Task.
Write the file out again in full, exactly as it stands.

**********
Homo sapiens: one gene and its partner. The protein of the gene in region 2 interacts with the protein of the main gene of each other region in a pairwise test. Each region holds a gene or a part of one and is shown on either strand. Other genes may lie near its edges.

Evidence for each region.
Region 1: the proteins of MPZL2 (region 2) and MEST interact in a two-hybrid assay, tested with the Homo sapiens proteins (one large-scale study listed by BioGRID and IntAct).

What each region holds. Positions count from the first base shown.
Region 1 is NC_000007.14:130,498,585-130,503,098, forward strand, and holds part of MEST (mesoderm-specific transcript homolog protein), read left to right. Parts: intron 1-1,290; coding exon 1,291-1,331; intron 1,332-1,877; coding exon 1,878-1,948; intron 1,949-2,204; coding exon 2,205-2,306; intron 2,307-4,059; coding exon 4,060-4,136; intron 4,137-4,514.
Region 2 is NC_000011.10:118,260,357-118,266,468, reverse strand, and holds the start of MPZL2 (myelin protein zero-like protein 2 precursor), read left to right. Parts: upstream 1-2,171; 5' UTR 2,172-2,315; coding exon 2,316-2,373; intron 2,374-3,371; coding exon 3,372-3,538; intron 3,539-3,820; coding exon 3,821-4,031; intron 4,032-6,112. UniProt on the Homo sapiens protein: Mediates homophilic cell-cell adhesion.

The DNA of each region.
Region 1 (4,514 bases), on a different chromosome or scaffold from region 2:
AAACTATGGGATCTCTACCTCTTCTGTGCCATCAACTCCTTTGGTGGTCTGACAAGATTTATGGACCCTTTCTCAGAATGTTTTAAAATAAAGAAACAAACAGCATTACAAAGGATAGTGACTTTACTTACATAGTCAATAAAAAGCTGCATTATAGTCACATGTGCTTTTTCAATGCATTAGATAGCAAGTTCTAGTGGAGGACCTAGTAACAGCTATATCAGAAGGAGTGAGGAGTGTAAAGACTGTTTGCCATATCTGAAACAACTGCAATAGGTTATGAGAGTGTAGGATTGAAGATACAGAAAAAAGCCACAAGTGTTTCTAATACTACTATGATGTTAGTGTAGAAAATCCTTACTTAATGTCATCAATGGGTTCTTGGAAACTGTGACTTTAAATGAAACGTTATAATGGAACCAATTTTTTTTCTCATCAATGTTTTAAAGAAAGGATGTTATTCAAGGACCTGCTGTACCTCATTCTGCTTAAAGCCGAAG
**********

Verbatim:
Homo sapiens: one gene and its partner. The protein of the gene in region 2 interacts with the protein of the main gene of each other region in a pairwise test. Each region holds a gene or a part of one and is shown on either strand. Other genes may lie near its edges.

Evidence for each region.
Region 1: the proteins of MPZL2 (region 2) and MEST interact in a two-hybrid assay, tested with the Homo sapiens proteins (one large-scale study listed by BioGRID and IntAct).

What each region holds. Positions count from the first base shown.
Region 1 is NC_000007.14:130,498,585-130,503,098, forward strand, and holds part of MEST (mesoderm-specific transcript homolog protein), read left to right. Parts: intron 1-1,290; coding exon 1,291-1,331; intron 1,332-1,877; coding exon 1,878-1,948; intron 1,949-2,204; coding exon 2,205-2,306; intron 2,307-4,059; coding exon 4,060-4,136; intron 4,137-4,514.
Region 2 is NC_000011.10:118,260,357-118,266,468, reverse strand, and holds the start of MPZL2 (myelin protein zero-like protein 2 precursor), read left to right. Parts: upstream 1-2,171; 5' UTR 2,172-2,315; coding exon 2,316-2,373; intron 2,374-3,371; coding exon 3,372-3,538; intron 3,539-3,820; coding exon 3,821-4,031; intron 4,032-6,112. UniProt on the Homo sapiens protein: Mediates homophilic cell-cell adhesion.

The DNA of each region.
Region 1 (4,514 bases), on a different chromosome or scaffold from region 2:
AAACTATGGGATCTCTACCTCTTCTGTGCCATCAACTCCTTTGGTGGTCTGACAAGATTTATGGACCCTTTCTCAGAATGTTTTAAAATAAAGAAACAAACAGCATTACAAAGGATAGTGACTTTACTTACATAGTCAATAAAAAGCTGCATTATAGTCACATGTGCTTTTTCAATGCATTAGATAGCAAGTTCTAGTGGAGGACCTAGTAACAGCTATATCAGAAGGAGTGAGGAGTGTAAAGACTGTTTGCCATATCTGAAACAACTGCAATAGGTTATGAGAGTGTAGGATTGAAGATACAGAAAAAAGCCACAAGTGTTTCTAATACTACTATGATGTTAGTGTAGAAAATCCTTACTTAATGTCATCAATGGGTTCTTGGAAACTGTGACTTTAAATGAAACGTTATAATGGAACCAATTTTTTTTCTCATCAATGTTTTAAAGAAAGGATGTTATTCAAGGACCTGCTGTACCTCATTCTGCTTAAAGCCGAAG